Degaussing is the process of decreasing or eliminating a remnant magnetic field. It is named after the gauss, a unit of magnetism, which in turn was named after Carl Friedrich Gauss. Due to magnetic hysteresis, it is generally not possible to reduce a magnetic field completely to zero, so degaussing typically induces a very small "known" field referred to as bias. Degaussing was originally applied to reduce ships' magnetic signatures during World War II. Degaussing is also used to reduce magnetic fields in cathode ray tube monitors and to destroy data held on magnetic storage.
Until recently, the most common use of degaussing was in CRT-based color TV sets and color computer monitors. For example, many monitors use a metal plate near the front of the tube to guide the electron beams from the back. This plate, the shadow mask, can pick up strong external fields and from that point produce discoloration on the display by imparting an undesired deflection to the electron beam.
To minimize this, CRTs have a copper, or often in the case of cheaper appliances, aluminum, coil wrapped around the front of the display, known as the degaussing coil. Monitors without an internal coil can be degaussed using an external handheld version. Internal degaussing coils in CRTs are generally much weaker than external degaussing coils since a better degaussing coil takes up more space. A degauss causes a magnetic field inside the tube to oscillate rapidly, with decreasing amplitude. This leaves the shadow mask with a small and somewhat randomized field, removing the discoloration.
A degaussing in progress
Many televisions and monitors automatically degauss their picture tube when switched on, before an image is displayed. The high current surge that takes place during this automatic degauss is the cause of an audible "thunk" or loud hum, which can be heard (and felt) when televisions and CRT computer monitors are switched on. Visually, this causes the image to shake dramatically for a short period of time. A degauss option is also usually available for manual selection in the operations menu in such appliances.
In most commercial equipment the current surge to the degaussing coil is regulated by a simple PTC thermistor device, which initially has a low resistance but quickly changes to a high resistance due to the heating effect of the current flow. Such devices are designed for a one-off transition from cold to hot at power-up, "experimenting" with the degauss effect by repeatedly switching the device on and off, may cause this component to fail. The effect will also be weaker since the PTC will not have had time to cool off.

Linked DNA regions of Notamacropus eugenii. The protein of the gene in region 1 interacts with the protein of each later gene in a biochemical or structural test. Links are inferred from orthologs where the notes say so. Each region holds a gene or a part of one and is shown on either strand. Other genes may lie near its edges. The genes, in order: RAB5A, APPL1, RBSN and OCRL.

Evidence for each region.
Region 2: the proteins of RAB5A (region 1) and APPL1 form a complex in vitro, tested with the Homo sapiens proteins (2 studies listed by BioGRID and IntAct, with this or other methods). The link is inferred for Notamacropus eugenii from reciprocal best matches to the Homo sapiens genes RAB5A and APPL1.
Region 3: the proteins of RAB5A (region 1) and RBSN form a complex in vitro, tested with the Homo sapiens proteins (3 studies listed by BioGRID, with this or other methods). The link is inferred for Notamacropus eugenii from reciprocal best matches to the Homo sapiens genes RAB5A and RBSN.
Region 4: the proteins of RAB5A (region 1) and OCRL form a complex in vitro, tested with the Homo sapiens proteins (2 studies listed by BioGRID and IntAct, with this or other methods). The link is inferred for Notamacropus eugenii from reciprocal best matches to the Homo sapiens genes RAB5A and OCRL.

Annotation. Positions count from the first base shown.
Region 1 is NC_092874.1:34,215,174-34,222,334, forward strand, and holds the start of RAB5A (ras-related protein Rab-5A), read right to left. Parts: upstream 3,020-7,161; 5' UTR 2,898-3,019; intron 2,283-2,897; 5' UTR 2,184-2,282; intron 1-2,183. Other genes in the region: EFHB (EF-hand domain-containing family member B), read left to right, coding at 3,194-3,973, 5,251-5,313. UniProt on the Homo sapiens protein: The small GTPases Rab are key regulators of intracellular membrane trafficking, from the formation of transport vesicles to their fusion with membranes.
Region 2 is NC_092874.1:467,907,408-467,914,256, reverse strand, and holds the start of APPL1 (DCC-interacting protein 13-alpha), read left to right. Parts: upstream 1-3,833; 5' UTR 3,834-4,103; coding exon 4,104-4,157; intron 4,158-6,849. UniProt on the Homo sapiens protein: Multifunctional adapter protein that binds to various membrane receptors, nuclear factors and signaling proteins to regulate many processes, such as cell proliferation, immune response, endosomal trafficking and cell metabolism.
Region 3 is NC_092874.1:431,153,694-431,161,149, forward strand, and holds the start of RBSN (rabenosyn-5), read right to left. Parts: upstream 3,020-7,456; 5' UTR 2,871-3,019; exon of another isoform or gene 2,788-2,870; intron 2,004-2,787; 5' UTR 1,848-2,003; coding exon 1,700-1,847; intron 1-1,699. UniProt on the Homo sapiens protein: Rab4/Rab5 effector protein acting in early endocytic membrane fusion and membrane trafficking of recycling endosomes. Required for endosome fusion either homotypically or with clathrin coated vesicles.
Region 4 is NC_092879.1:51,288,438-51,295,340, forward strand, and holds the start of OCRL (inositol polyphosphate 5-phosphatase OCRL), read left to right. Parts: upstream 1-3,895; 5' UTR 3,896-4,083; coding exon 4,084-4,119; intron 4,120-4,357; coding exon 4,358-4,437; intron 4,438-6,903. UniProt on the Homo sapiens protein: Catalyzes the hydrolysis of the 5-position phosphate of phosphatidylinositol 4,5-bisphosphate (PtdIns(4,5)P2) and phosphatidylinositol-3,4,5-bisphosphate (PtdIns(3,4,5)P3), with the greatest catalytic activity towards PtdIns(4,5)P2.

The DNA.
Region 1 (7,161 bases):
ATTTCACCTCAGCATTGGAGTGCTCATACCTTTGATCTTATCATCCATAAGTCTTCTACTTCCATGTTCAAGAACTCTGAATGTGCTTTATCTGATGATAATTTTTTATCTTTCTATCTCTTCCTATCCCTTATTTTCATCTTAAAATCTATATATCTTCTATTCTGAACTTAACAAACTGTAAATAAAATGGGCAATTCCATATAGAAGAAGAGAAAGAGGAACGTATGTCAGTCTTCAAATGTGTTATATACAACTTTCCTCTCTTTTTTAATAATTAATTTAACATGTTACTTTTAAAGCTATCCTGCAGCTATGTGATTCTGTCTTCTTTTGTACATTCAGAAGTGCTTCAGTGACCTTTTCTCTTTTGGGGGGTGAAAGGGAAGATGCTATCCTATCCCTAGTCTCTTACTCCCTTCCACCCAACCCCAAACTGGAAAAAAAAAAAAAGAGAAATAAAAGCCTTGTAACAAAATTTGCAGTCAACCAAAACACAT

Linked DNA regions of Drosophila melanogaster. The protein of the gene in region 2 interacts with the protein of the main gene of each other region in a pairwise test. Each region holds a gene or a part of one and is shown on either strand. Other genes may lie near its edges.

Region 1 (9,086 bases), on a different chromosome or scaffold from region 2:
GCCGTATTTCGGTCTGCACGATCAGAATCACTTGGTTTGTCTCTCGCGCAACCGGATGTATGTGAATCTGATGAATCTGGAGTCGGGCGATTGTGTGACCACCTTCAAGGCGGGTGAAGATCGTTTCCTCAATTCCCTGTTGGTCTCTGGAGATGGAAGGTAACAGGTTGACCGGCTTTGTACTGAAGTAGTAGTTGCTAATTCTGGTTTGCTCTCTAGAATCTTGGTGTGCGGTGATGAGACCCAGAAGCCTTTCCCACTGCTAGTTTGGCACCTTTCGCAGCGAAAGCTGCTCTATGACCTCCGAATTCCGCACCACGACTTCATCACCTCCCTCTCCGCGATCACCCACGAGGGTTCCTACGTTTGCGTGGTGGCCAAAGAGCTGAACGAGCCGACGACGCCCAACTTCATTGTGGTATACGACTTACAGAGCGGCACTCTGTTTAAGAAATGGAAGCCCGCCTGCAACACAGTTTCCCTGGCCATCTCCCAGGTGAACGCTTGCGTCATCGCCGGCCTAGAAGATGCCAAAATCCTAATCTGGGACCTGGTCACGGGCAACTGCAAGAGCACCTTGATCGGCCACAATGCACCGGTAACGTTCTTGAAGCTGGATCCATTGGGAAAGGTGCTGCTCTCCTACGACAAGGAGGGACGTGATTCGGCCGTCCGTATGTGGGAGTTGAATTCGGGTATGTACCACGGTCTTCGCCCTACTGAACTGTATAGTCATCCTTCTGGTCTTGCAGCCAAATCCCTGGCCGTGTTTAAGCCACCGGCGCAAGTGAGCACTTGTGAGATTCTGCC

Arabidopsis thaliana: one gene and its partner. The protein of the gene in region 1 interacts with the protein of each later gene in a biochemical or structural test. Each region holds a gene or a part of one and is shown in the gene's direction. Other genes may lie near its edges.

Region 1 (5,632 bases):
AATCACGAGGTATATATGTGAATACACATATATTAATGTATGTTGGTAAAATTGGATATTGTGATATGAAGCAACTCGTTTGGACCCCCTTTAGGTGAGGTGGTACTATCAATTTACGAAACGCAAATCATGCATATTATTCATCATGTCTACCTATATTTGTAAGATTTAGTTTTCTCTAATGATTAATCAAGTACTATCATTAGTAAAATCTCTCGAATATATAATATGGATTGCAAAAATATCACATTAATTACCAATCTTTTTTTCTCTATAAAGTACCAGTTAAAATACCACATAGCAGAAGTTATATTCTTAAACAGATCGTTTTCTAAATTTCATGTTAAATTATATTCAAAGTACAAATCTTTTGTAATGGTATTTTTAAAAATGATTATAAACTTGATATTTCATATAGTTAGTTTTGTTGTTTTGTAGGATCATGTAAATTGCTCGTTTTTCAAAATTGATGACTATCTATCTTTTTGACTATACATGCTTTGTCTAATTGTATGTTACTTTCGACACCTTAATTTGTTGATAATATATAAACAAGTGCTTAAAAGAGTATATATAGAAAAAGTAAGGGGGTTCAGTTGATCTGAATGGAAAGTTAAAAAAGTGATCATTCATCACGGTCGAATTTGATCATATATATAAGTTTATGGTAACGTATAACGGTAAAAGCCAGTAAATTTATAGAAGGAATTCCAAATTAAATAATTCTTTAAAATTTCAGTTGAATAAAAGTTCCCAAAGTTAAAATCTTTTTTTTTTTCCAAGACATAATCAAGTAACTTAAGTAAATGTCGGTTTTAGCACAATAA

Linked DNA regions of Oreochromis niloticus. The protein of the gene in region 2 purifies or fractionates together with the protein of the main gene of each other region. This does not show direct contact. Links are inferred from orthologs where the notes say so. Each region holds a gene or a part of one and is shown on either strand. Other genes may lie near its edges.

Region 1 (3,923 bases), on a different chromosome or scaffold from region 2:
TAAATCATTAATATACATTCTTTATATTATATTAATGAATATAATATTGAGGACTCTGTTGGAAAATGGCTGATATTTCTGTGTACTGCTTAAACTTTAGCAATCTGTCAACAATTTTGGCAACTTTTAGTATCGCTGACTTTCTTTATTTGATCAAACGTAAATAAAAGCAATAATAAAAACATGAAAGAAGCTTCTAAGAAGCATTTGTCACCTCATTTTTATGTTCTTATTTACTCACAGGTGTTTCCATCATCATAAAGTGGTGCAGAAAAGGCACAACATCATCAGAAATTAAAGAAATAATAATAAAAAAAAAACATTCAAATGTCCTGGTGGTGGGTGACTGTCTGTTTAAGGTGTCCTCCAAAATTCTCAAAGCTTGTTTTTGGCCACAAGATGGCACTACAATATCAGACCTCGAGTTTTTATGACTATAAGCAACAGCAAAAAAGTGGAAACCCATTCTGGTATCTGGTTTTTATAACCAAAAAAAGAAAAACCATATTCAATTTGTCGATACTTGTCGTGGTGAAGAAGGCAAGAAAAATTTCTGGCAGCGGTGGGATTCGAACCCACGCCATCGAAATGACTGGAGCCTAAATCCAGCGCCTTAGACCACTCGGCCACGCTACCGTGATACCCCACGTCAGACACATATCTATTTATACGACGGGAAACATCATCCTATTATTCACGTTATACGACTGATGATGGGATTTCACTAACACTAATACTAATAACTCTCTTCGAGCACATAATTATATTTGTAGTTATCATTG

Data is stored in the magnetic media, such as hard drives, floppy disks, and magnetic tape, by making very small areas called magnetic domains change their magnetic alignment to be in the direction of an applied magnetic field. This phenomenon occurs in much the same way a compass needle points in the direction of the Earth's magnetic field. Degaussing, commonly called erasure, leaves the domains in random patterns with no preference for orientation, thereby rendering previous data unrecoverable. There are some domains whose magnetic alignment is not randomized after degaussing. The information these domains represent is commonly called magnetic remanence or remanent magnetization. Proper degaussing will ensure there is insufficient magnetic remanence to reconstruct the data.
Erasure via degaussing may be accomplished in two ways: in AC erasure, the medium is degaussed by applying an alternating field that is reduced in amplitude over time from an initial high value (i.e., AC powered); in DC erasure, the medium is saturated by applying a unidirectional field (i.e., DC powered or by employing a permanent magnet). A degausser is a device that can generate a magnetic field for degaussing magnetic storage media.